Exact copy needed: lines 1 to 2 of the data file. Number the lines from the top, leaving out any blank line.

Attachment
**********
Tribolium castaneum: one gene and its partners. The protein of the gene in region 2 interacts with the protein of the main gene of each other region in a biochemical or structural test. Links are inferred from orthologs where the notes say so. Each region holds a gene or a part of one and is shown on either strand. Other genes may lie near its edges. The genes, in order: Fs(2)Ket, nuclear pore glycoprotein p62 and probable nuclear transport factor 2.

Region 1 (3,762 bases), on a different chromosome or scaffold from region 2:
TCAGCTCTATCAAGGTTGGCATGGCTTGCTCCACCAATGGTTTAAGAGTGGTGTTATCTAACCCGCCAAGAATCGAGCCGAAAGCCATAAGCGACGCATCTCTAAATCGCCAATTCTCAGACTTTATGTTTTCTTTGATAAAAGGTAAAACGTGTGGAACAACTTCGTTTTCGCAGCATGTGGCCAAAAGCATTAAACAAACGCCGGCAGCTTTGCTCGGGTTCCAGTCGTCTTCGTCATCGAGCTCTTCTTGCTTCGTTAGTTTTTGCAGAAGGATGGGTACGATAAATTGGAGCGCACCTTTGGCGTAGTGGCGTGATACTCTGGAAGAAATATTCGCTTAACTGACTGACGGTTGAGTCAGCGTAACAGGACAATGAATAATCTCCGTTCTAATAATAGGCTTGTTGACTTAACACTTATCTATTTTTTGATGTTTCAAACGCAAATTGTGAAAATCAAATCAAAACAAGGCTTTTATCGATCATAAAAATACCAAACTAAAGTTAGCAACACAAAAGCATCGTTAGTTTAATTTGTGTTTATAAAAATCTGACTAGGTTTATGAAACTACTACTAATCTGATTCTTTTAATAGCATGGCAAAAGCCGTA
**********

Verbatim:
Tribolium castaneum: one gene and its partners. The protein of the gene in region 2 interacts with the protein of the main gene of each other region in a biochemical or structural test. Links are inferred from orthologs where the notes say so. Each region holds a gene or a part of one and is shown on either strand. Other genes may lie near its edges. The genes, in order: Fs(2)Ket, nuclear pore glycoprotein p62 and probable nuclear transport factor 2.

Region 1 (3,762 bases), on a different chromosome or scaffold from region 2: